June 18, 2011

Observed market forces acting on the changing mobile landscape in East Africa

About two years ago I remember making an observation that I couldn't seem to see any coherent patterns anymore the way I'd been able to by surfing the net for information. Flux I called it. Everything felt like it was in transition and nothing seemed to stay steady enough to grasp, much less describe. This was particularly apparent in the broad space around mobile phones, the BoP, emerging markets, Africa, and all the things that emerging futures used to write about so passionately. When the patterns stopped is when I think the writing petered away.

Reflecting on this now, particularly right after the intense experience of the Pivot25 conference in Nairobi, I wonder how much of that sense of 'things are moving too fast to make any sense of so lets step back and away from it for a while' was but one manifestation of the extremely wide ranging and rapid changes taking place here in Africa. Just over three years ago, when I first went into the field looking at mobile phones among the mass majority of Sub Saharan Africa, the landscape was reasonably clear. Certainly value added services were teh future but what form they would take was still unknown. Voice and text were expensive relative to average cash flow and the majority of mobile phone users were on prepaid or pay as you plans. The great majority, over 90% across the continent - the prepaid plans being the model that facilitated the uptake of subscriber growth at the rates that were already visible as significant in late 2007. The internet was an expensive luxury no matter how you accessed it and available airtime was hoarded like wealth.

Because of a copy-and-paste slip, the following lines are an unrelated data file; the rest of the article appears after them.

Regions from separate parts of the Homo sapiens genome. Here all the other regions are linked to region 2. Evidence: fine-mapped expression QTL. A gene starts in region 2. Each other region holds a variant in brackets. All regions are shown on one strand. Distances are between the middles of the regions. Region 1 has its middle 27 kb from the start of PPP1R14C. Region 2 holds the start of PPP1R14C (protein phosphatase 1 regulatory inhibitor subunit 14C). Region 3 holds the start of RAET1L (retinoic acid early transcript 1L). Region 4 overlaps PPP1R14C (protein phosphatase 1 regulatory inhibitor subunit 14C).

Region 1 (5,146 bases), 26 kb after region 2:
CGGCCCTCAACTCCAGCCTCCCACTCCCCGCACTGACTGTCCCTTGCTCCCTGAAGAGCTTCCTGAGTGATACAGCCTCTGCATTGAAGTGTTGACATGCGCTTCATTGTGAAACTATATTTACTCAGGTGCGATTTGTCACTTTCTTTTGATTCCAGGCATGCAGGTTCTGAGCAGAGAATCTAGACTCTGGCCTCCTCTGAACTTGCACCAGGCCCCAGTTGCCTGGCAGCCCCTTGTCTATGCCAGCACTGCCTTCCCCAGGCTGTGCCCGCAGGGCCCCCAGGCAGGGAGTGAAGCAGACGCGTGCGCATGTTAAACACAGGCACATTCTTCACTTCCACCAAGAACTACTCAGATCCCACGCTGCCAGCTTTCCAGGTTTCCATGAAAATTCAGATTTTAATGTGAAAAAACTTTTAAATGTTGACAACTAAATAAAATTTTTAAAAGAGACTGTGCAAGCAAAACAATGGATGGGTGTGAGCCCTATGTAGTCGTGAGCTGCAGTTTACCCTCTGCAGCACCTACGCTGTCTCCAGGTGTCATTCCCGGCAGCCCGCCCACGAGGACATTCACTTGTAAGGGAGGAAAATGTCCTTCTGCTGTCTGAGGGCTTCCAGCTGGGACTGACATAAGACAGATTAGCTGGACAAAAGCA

Today, if asked, I would say that the landscape is still in flux and still evolving but now we are able to see some of the market forces acting on this rapidly changing environment. Here are some of them, with a particular focus on East Africa, led by Kenya:

  • Undersea cables connecting Africa to the global information network leading to lower cost of bandwidth and data
  • Spread of mobile money transfer and payment systems by operators across the continent
  • There's been a disappearance of shops buying and selling used phones, you also don't see as many signs offering phone repair. This needs to be explored further
  • Sub $100 Android smartphones launched in Kenya and Uganda, with other locations to follow
  • Significantly lower costs of voice and SMS
  • MPesa's ubiquitiousness is now leading to the next level of innovation building on the layer of financial transactions
  • Mobile web uptake increasing daily with phone often only or default device for browsing

There's more I'm sure but these seem to be the most visible influences, at this point of time and as far as I am able to tell without a focused study. Just yesterday I said that these are dynamic factors so its no more a case of so "what does it all mean?" when you connect these dots, it is more of a situation where we take these environmental conditions and attempt to explore a few scenarios of future evolution and paths of "what might it mean" - both from the point of view of the mobile phone industry as well as otherwise.

Does this environmental shift imply changes for consumer products? Retail? Pricing and business models? I think so but what it is and how it will influence change is yet to be determined.

June 17, 2011

Breaking the silence

I have not blogged in my own personal space where I can ponder over things in writing in such a long time that I feared I'd lost my ability to write. These fingers have been unable to let the words flow as freely and as smoothly as they used to, in all those years of writing on the Perspective blog.

While I've written articles and even contributed to blogs on professional websites, nowhere did it seem that I could use the words and the keyboard as I would, to clarify my own observations and perceptions and insights.

So, here is an attempt to start over. Lets see how it goes...